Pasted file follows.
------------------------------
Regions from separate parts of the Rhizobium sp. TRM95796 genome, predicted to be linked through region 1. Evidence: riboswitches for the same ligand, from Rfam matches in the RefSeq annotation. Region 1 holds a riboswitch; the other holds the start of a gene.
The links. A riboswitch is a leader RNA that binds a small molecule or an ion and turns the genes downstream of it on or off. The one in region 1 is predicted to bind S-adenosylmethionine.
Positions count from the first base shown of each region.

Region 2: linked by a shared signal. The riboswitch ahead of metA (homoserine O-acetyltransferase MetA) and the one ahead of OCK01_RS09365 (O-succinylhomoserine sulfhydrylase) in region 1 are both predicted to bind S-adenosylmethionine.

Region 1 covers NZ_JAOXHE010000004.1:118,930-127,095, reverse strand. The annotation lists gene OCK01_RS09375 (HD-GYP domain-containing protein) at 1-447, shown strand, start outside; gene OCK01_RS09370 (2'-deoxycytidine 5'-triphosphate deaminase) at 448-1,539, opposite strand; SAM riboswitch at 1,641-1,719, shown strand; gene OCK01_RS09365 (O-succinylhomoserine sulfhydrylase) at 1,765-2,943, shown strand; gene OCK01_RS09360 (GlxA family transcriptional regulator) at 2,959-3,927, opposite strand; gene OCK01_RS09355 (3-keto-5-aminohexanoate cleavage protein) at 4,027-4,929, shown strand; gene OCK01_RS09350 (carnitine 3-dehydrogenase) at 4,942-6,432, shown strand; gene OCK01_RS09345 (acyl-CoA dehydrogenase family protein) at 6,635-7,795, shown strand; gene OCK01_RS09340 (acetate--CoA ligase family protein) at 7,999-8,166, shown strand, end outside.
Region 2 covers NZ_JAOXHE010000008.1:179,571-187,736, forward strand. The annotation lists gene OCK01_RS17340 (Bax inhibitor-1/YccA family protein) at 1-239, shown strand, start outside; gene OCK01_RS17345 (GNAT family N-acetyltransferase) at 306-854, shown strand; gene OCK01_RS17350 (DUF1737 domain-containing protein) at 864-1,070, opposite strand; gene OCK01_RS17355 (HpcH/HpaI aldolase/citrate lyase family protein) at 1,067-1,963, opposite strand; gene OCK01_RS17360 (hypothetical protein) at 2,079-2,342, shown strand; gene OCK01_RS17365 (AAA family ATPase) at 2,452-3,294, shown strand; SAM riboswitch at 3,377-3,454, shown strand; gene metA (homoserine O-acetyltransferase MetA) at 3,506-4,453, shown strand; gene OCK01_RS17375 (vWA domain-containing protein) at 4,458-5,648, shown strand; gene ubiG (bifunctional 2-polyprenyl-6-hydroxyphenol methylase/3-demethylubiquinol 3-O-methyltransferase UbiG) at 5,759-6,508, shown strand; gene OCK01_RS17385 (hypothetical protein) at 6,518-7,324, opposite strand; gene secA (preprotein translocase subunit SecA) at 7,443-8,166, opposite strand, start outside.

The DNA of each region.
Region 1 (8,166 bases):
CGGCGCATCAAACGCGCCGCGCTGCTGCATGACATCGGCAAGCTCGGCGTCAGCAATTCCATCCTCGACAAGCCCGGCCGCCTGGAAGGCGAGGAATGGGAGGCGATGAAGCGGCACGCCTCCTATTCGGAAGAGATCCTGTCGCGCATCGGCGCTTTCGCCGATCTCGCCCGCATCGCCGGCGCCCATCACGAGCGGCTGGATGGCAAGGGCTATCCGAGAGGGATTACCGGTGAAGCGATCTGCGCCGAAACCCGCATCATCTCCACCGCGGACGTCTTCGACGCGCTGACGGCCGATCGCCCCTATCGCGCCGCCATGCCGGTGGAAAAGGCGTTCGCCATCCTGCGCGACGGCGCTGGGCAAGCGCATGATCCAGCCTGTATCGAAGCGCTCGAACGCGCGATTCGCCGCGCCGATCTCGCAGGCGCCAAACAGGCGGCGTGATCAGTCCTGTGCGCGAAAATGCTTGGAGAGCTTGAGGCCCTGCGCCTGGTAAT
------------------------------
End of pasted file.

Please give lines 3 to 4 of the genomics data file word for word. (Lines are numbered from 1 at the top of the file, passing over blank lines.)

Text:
Positions count from the first base shown of each region.

Region 2: linked by a shared signal. The riboswitch ahead of metA (homoserine O-acetyltransferase MetA) and the one ahead of OCK01_RS09365 (O-succinylhomoserine sulfhydrylase) in region 1 are both predicted to bind S-adenosylmethionine.